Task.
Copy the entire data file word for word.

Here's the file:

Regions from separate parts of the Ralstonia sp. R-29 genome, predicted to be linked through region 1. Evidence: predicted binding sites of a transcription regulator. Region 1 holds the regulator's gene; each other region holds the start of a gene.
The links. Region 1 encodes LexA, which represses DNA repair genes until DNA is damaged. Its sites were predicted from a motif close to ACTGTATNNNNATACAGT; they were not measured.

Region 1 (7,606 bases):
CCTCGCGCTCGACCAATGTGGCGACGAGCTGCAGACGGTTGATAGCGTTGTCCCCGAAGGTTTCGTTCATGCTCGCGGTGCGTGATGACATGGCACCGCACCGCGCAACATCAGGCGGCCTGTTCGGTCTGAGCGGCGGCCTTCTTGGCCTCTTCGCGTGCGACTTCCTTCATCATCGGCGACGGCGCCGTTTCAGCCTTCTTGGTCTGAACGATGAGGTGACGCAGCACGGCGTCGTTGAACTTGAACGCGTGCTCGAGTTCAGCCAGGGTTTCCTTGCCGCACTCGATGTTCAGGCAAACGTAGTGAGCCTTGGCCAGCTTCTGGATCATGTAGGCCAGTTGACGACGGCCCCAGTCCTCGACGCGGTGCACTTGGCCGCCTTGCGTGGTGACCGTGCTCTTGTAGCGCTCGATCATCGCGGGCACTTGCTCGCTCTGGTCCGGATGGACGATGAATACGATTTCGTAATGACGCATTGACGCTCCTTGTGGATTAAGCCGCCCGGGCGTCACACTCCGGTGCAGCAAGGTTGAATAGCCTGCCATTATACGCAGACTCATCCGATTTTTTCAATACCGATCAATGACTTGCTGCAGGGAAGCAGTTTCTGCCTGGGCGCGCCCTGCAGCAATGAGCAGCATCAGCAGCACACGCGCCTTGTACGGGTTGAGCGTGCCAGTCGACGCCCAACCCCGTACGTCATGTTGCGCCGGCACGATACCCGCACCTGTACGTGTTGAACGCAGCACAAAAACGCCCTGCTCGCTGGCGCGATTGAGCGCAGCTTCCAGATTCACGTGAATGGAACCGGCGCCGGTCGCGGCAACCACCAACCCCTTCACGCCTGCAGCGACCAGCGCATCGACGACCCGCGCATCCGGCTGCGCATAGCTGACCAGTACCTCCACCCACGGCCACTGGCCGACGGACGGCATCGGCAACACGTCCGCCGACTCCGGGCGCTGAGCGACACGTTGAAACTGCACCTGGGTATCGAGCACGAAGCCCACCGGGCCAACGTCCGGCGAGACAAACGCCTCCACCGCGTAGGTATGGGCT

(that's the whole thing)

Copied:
Regions from separate parts of the Ralstonia sp. R-29 genome, predicted to be linked through region 1. Evidence: predicted binding sites of a transcription regulator. Region 1 holds the regulator's gene; each other region holds the start of a gene.
The links. Region 1 encodes LexA, which represses DNA repair genes until DNA is damaged. Its sites were predicted from a motif close to ACTGTATNNNNATACAGT; they were not measured.

Region 1 (7,606 bases):
CCTCGCGCTCGACCAATGTGGCGACGAGCTGCAGACGGTTGATAGCGTTGTCCCCGAAGGTTTCGTTCATGCTCGCGGTGCGTGATGACATGGCACCGCACCGCGCAACATCAGGCGGCCTGTTCGGTCTGAGCGGCGGCCTTCTTGGCCTCTTCGCGTGCGACTTCCTTCATCATCGGCGACGGCGCCGTTTCAGCCTTCTTGGTCTGAACGATGAGGTGACGCAGCACGGCGTCGTTGAACTTGAACGCGTGCTCGAGTTCAGCCAGGGTTTCCTTGCCGCACTCGATGTTCAGGCAAACGTAGTGAGCCTTGGCCAGCTTCTGGATCATGTAGGCCAGTTGACGACGGCCCCAGTCCTCGACGCGGTGCACTTGGCCGCCTTGCGTGGTGACCGTGCTCTTGTAGCGCTCGATCATCGCGGGCACTTGCTCGCTCTGGTCCGGATGGACGATGAATACGATTTCGTAATGACGCATTGACGCTCCTTGTGGATTAAGCCGCCCGGGCGTCACACTCCGGTGCAGCAAGGTTGAATAGCCTGCCATTATACGCAGACTCATCCGATTTTTTCAATACCGATCAATGACTTGCTGCAGGGAAGCAGTTTCTGCCTGGGCGCGCCCTGCAGCAATGAGCAGCATCAGCAGCACACGCGCCTTGTACGGGTTGAGCGTGCCAGTCGACGCCCAACCCCGTACGTCATGTTGCGCCGGCACGATACCCGCACCTGTACGTGTTGAACGCAGCACAAAAACGCCCTGCTCGCTGGCGCGATTGAGCGCAGCTTCCAGATTCACGTGAATGGAACCGGCGCCGGTCGCGGCAACCACCAACCCCTTCACGCCTGCAGCGACCAGCGCATCGACGACCCGCGCATCCGGCTGCGCATAGCTGACCAGTACCTCCACCCACGGCCACTGGCCGACGGACGGCATCGGCAACACGTCCGCCGACTCCGGGCGCTGAGCGACACGTTGAAACTGCACCTGGGTATCGAGCACGAAGCCCACCGGGCCAACGTCCGGCGAGACAAACGCCTCCACCGCGTAGGTATGGGCT